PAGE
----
[2017] ATP 18 - RNY Property Trust [11/10/2017] The Takeovers Panel

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Reasons for Decision
RNY Property Trust

[2017] ATP 18


Decline to conduct proceedings – prescribed occurrences – frustrating action – target's statement – disclosure – interim orders

Corporations Act 2001 (Cth), sections 253E, 652C

Panel Guidance Note 12 – Frustrating Action

Mungana Goldmines Limited 01R [2015] ATP 7

Interim order IO undertaking Conduct Declaration Final order Undertaking


  1. The Panel, Yasmin Allen, Richard Hunt (sitting President) and Rebecca Maslen-Stannage, declined to conduct proceedings on an application by Aurora Funds Management Limited as responsible entity of the Aurora Property Buy-Write Income Trust in relation to the affairs of RNY Property Trust.  RNY was the subject of an off-market takeover bid by Aurora.  The Panel considered that it was unlikely to find that the implementation by RNY of its cash distribution strategy would be a frustrating action giving rise to unacceptable circumstances.  While the Panel had a concern with the disclosure in the target's statement, it considered that (in the exceptional circumstances of this matter) there was no reasonable prospect that it would make a declaration of unacceptable circumstances. 
  2. In these reasons, the following definitions apply.
  3. Aurora
    Aurora Funds Management Limited as responsible entity of the Aurora Property Buy-Write Income Trust
    RNY Australia Management Limited as responsible entity of RNY
    RAML Cash
    Distribution Strategy  
    as defined in RNY's Notice of Meeting and Explanatory
    Memorandum dated 7 August 2017
    Resolution 1
    the resolution to approve the RAML Cash Distribution Strategy
    RNY Property Trust
    RXR Realty LLC and/or its associates
    U.S. LLC
    Reckson Australia Operating Company LLC


  1. RNY is a listed managed investment scheme that invests in office properties in the USA (ASX code: RNY).
  2. RXR is a New York-based real estate operating and development company.  It controls RAML, the responsible entity of RNY.
  3. On 18 July 2017, Aurora requisitioned an extraordinary general meeting of RNY unitholders to consider resolutions to replace RAML as responsible entity of RNY with Aurora.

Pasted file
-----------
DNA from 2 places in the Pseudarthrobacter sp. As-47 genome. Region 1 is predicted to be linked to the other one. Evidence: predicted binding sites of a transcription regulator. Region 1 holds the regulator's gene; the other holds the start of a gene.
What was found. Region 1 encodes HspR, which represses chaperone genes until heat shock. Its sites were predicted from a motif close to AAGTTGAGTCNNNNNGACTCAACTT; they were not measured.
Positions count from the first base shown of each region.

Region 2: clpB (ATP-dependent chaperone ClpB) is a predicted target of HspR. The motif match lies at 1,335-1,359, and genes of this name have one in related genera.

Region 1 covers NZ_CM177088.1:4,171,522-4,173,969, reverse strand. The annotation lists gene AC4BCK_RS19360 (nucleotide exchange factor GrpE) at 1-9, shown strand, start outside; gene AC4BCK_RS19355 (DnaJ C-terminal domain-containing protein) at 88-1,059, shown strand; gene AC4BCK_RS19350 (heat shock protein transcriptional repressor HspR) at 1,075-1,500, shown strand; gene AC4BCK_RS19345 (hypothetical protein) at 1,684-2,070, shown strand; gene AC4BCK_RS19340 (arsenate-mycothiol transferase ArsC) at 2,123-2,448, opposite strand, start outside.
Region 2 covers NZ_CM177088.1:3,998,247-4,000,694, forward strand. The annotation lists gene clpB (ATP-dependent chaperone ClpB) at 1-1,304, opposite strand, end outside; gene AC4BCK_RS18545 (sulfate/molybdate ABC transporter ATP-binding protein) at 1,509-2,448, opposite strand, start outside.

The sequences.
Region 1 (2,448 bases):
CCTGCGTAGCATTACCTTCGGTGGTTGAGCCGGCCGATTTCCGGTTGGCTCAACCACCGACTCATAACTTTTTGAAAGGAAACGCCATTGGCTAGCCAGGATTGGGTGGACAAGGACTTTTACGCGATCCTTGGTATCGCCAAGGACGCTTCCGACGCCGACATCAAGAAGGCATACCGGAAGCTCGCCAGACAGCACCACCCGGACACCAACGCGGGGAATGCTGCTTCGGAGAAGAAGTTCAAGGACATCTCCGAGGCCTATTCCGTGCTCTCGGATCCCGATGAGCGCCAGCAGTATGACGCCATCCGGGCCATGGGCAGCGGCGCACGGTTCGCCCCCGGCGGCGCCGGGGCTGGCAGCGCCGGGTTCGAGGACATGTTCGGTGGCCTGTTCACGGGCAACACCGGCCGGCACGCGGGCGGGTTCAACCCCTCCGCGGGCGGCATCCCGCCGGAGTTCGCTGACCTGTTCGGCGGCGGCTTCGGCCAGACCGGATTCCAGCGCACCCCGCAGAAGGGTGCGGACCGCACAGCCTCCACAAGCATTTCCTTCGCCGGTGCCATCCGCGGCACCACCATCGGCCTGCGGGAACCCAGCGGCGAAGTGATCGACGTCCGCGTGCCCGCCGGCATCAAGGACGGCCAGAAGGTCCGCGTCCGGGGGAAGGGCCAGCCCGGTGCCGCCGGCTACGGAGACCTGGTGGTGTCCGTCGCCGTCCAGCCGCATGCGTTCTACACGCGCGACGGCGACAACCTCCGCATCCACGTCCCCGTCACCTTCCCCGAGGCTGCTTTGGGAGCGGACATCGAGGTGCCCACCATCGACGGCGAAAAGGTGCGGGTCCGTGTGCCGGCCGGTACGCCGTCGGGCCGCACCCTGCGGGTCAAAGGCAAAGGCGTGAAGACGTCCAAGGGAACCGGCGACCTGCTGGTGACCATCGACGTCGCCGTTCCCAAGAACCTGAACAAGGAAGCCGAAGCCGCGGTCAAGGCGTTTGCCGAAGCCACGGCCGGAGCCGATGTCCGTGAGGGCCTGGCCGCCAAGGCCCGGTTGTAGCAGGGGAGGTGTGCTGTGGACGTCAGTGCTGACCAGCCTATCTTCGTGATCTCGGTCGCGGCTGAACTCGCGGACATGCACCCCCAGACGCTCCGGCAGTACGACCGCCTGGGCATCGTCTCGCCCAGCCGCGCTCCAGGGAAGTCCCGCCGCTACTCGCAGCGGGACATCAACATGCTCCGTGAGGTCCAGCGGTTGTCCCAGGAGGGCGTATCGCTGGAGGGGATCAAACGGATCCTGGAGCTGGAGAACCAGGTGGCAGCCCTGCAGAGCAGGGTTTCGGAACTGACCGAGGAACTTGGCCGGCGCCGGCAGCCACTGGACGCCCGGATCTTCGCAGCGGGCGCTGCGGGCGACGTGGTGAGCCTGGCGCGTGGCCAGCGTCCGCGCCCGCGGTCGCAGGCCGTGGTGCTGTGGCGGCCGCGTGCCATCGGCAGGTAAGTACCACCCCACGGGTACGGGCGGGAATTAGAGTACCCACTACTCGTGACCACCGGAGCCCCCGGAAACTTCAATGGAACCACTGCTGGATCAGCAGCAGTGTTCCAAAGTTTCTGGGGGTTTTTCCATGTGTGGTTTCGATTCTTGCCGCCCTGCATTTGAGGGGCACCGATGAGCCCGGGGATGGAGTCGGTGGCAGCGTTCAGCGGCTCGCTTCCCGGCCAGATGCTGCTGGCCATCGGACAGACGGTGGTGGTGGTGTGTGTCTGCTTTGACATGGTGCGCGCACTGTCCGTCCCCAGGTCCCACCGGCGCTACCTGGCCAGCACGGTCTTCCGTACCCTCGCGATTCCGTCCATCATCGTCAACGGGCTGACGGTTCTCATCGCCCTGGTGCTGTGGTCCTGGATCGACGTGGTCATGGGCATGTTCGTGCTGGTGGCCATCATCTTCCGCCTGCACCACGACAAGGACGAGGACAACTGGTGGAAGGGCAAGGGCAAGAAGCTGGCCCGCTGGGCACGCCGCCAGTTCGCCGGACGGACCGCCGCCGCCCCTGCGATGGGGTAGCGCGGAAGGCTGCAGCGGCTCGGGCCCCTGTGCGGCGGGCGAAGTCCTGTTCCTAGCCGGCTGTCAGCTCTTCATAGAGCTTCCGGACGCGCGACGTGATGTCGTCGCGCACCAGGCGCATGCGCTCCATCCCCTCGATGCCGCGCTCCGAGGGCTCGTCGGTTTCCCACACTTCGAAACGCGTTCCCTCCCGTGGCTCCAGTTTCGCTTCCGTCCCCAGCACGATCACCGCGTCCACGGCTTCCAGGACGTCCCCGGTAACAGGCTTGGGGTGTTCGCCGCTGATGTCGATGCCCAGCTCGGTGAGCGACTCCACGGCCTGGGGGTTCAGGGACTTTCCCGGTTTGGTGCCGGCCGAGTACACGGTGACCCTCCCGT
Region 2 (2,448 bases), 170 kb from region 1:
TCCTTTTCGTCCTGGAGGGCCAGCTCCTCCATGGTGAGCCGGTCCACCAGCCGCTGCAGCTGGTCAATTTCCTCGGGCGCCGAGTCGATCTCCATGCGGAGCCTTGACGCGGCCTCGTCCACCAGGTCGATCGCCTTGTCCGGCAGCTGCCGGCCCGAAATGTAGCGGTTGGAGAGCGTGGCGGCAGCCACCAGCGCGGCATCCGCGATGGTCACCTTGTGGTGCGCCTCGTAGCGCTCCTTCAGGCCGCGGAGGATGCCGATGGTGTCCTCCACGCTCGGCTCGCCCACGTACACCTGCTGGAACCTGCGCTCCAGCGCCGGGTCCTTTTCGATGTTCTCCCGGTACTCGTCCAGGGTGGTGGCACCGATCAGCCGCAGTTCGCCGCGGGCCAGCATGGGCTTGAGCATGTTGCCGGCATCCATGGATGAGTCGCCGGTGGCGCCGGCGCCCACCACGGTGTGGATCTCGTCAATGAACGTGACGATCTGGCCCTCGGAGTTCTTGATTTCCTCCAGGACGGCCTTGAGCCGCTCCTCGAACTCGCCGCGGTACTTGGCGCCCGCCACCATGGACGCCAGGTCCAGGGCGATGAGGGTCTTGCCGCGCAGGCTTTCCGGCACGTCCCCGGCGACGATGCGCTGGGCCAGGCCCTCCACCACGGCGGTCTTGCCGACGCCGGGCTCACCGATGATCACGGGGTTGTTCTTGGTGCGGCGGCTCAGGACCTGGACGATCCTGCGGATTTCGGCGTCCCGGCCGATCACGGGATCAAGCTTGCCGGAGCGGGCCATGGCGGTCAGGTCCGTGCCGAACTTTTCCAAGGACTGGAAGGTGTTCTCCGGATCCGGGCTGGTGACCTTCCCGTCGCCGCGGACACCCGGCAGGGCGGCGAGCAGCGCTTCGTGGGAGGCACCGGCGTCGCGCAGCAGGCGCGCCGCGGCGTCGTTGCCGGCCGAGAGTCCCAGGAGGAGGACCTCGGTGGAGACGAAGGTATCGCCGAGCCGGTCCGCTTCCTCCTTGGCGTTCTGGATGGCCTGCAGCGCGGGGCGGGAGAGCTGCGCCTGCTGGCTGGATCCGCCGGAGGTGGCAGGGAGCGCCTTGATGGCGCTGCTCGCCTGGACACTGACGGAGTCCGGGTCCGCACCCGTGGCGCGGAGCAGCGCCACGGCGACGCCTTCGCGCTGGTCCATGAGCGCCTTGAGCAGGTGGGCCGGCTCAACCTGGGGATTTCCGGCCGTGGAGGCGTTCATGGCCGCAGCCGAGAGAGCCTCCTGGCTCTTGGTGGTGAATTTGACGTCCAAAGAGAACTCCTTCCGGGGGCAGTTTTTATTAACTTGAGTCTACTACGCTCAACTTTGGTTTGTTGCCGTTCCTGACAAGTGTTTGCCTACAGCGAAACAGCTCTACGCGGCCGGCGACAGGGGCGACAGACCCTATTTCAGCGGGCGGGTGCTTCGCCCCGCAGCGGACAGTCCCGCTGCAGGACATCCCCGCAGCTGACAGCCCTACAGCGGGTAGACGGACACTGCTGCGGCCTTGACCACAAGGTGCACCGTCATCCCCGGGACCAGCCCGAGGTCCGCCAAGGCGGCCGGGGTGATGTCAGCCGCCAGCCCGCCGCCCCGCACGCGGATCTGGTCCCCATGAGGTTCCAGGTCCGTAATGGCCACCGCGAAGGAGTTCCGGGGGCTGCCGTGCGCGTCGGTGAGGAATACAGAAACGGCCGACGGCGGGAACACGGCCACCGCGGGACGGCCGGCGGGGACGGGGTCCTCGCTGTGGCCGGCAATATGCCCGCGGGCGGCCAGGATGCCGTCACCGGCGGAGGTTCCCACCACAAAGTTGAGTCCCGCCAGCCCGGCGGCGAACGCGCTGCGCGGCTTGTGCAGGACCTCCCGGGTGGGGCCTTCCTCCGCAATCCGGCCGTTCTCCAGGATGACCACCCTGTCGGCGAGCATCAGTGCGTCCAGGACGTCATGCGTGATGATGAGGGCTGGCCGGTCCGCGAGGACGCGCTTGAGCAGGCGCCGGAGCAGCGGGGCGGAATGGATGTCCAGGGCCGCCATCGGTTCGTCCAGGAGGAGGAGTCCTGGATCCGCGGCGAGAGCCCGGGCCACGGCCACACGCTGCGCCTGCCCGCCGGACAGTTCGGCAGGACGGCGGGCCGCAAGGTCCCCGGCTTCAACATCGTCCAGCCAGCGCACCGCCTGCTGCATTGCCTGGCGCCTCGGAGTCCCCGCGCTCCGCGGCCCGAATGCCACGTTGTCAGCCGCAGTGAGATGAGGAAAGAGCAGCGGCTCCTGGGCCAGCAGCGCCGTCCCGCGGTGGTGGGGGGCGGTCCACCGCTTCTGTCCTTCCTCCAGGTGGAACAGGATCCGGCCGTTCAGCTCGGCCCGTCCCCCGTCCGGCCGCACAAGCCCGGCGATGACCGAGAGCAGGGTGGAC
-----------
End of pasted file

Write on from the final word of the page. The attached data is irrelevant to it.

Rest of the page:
4. On 7 August 2017, RAML released the notice of meeting and explanatory memorandum which, in addition to the resolutions proposed by Aurora, included Resolution 1 (to approve the RAML Cash Distribution Strategy).  The RAML Cash Distribution Strategy included approval for the disposal of RNY's interest in its remaining properties (whether by transfer of such properties to RNY's lender in lieu of foreclosure or sale of such properties), the payment of a distribution to RNY unitholders to the extent possible after payment of debts, liabilities, costs and expenses and the delisting and winding up of RNY.
  5. On 28 August 2017, Aurora announced an off-market takeover bid for all of the units in RNY not owned by Aurora, for a cash price of 1.5 cents per unit.  The only defeating condition was the "prescribed occurrences" set out in s652C.1
  6. The extraordinary general meeting was held on 12 September 2017.  At the meeting, Resolution 1 was passed and the resolutions proposed by Aurora failed to pass.
  7. On 15 September 2017, Aurora announced (a) it would increase its offer to 1.7 cents per unit if it reached a relevant interest in RNY of greater than 50% and, when that happened, there had been no prescribed occurrences and (b) if the improved offer was triggered, it would also declare the offer free of its conditions.
  8. On 26 September 2017, RAML released RNY's target's statement and recommended that RNY unitholders not accept Aurora's offer.
  9. A diagram of shareholdings and relationships in RNY follows.


Declaration sought

  1. By application dated 27 September 2017, Aurora sought a declaration of unacceptable circumstances.  
  2. Aurora submitted that the passing of Resolution 1, if implemented, would trigger the defeating condition of its bid and constitute a 'frustrating action' giving rise to unacceptable circumstances. 
  3. It submitted that unacceptable circumstances existed in relation to the passing of Resolution 1 including that:
    1. RXR had an interest in Resolution 1 other than as a member because it was entitled to a fee on the disposal of the properties2 and was therefore ineligible under s253E to vote on Resolution 1
    2. prior to the meeting, RAML made no public statement that any fee would be waived in a way that removed any interest to which s253E might apply3
    3. Resolution 1 would not have passed but for RXR's vote and
    4. given the levels of unit holding of RXR and Aurora, other RNY unitholders may have deemed it unnecessary to vote on Resolution 1 believing that it was likely to fail because it was reasonable for RNY unitholders to conclude that RXR would not be voting without any disclosure to the contrary.